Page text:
Recently I’ve run into a problem on my production server where results that produce errors that are handled by the application (either in Application_Error or in some cases for JSON or XML based custom services) would return IIS error pages instead of my custom error content generated in code. Basically what’s happening in all of this handled error code is that the application somehow intercepts an error – either Application_Error, or in the case of a JSON service an exception in the RPC call for example – and an error handler kicks in to handle the problem. The error handler then sets the status code to 500 and generates some output that is appropriate. For Application_Error a custom HTML page is generated . For the JSON service a custom JSON error object is returned.
For example the following is the error output routine in my custom JSON Request processor:
/// Returns an error response to the client from a callback. Code
/// should exit after this call.
/// <param name="ErrorMessage"></param>
public void WriteErrorResponse(string errorMessage, string stackTrace)
CallbackException Error = new CallbackException();
Error.message = errorMessage;
Error.isCallbackError = true;
Error.stackTrace = stackTrace;
JSONSerializer Serializer = new JSONSerializer();
string Result = Serializer.Serialize(Error);
HttpResponse Response = HttpContext.Current.Response;
Response.ContentType = ControlResources.STR_JsonContentType;
Response.StatusCode = 500;
The status code is set to 500, and in this case a JSON error object is written to the response. The idea is that the request should generate a 500 error, but still provide appropriately formatted error information – in this case JSON – to the client. This works fine on my development machine on Vista with IIS 7, but fails in the live environment on IIS 7 Windows Server 2008.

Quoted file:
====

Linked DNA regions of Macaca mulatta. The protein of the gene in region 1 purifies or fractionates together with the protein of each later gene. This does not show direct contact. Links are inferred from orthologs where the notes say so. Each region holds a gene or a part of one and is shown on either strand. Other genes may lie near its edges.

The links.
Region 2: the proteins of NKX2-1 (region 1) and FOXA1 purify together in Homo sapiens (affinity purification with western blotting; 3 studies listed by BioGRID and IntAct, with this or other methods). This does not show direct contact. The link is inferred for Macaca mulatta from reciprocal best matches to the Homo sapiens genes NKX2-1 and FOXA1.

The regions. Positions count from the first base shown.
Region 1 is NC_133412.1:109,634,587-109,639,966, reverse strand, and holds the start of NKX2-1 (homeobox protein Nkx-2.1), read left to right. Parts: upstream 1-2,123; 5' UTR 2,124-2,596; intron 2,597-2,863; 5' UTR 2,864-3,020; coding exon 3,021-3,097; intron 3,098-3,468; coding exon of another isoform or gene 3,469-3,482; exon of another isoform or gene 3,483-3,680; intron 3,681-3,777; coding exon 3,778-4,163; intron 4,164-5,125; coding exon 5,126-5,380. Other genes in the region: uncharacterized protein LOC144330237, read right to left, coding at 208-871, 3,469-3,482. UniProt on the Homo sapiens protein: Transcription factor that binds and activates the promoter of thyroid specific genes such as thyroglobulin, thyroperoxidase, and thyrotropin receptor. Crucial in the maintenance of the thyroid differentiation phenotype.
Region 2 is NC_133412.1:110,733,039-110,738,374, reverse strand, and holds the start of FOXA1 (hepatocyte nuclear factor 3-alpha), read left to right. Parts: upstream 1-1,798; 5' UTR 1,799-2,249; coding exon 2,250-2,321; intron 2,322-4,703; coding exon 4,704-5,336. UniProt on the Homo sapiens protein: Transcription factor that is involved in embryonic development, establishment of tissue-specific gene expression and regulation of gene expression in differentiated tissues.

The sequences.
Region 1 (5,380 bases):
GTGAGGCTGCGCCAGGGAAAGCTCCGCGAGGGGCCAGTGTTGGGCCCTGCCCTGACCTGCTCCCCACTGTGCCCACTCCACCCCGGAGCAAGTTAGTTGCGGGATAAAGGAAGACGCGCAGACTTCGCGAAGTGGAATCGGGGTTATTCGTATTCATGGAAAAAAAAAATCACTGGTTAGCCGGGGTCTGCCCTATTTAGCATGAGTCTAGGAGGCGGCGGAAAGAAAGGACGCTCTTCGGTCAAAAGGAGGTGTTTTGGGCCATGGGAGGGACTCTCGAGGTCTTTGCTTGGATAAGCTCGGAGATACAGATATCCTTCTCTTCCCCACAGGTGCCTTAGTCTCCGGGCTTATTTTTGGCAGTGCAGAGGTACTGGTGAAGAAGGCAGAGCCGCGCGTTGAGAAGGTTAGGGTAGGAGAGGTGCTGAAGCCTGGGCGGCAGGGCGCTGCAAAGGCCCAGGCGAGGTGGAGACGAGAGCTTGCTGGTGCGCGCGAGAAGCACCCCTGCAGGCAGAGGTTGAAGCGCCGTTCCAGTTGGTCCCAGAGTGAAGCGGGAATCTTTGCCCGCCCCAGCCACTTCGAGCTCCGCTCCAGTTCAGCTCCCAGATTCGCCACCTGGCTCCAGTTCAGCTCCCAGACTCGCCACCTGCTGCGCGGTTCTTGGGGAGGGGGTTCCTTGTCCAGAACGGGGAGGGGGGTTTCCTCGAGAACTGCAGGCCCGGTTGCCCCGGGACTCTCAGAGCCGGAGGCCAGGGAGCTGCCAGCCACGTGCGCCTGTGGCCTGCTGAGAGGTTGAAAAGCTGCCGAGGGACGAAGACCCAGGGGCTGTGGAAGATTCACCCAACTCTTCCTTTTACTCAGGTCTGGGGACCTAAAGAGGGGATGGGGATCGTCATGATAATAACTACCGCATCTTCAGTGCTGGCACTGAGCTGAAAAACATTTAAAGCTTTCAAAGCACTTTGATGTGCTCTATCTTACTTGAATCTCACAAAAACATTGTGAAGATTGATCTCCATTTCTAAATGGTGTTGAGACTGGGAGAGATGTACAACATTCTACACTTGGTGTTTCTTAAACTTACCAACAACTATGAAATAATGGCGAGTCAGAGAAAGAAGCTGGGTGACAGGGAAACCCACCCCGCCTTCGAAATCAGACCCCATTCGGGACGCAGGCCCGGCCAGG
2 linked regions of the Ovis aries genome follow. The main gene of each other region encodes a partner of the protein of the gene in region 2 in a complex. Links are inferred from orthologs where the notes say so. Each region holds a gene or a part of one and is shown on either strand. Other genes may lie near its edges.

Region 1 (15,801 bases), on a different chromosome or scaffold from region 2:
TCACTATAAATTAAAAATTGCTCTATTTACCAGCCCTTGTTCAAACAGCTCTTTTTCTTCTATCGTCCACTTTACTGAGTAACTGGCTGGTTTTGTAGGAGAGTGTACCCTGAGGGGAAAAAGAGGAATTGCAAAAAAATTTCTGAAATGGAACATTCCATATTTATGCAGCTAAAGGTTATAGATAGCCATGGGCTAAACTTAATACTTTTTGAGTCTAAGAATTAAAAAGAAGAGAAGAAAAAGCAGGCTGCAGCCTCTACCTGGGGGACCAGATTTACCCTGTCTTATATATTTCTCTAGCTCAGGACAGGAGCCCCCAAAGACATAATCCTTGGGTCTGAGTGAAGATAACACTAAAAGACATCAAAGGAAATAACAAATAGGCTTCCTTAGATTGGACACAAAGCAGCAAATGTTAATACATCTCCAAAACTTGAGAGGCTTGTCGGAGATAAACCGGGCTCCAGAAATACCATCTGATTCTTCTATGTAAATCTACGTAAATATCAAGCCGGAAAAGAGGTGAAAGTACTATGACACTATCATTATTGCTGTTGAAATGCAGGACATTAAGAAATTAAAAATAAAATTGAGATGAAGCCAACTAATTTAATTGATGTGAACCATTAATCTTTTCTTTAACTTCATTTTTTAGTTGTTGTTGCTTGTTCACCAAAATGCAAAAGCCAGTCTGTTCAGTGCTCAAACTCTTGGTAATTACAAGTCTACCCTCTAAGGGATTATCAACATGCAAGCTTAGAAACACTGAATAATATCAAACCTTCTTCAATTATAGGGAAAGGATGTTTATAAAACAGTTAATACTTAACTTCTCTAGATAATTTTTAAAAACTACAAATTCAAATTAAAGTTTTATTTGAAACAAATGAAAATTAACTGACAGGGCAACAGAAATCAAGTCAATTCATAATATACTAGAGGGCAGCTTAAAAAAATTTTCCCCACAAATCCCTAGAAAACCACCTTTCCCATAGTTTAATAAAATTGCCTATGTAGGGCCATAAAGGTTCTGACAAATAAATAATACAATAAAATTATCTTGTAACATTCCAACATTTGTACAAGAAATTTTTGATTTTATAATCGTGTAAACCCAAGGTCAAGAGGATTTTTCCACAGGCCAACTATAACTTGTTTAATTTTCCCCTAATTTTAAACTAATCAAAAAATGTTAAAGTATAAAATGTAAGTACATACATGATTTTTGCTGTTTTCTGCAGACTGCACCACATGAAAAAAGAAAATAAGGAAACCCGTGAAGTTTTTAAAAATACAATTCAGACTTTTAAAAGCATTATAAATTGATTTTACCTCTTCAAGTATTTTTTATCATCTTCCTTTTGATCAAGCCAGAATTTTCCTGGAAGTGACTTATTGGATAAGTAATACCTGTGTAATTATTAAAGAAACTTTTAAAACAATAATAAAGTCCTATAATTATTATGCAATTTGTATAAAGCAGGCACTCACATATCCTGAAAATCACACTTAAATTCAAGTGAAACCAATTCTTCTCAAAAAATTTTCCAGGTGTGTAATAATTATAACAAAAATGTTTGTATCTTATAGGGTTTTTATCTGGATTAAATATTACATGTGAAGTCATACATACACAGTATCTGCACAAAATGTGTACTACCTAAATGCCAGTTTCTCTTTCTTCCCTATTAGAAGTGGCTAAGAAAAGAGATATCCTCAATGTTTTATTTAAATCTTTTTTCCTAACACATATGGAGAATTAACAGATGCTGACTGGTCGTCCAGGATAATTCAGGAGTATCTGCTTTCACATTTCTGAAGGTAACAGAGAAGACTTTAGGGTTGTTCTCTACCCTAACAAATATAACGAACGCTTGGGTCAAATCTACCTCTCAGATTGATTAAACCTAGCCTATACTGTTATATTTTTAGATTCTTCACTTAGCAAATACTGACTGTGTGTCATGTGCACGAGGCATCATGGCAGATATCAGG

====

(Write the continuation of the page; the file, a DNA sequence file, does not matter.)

On the live server I the response that the server generates is not my JSON object, but rather than HTML error page that IIS generates which results in an error without an information of what went wrong. So instead of a message that lets the user know that something went wrong (like Login first please) the result comes back with a non-descript error message:
rather than the more descriptive error message that should be returned. Not cool!
The above is maybe a little bit specialized of an example since it involves a custom handler and a JSON HTTP response returned. But this issue really affects any server response that needs to return a controlled 500 error. Another example, and that’s likely more inline what most of you are doing: Trying to generate custom dynamic Application_Error messages that display error messages specific to the application and include specific application related information in it that static error pages can handle.
I tend to have fairly elaborate Application_Error handlers that allow me to switch error display modes easily for example, and allow users to create custom error pages through the admin interface. Here’s a small snippet of the handler that returns a generic error message from the application.
When an error occurs in the application Application_Error fires and eventually this code block is fired:
else if (App.Configuration.DebugMode == DebugModes.ApplicationErrorMessage)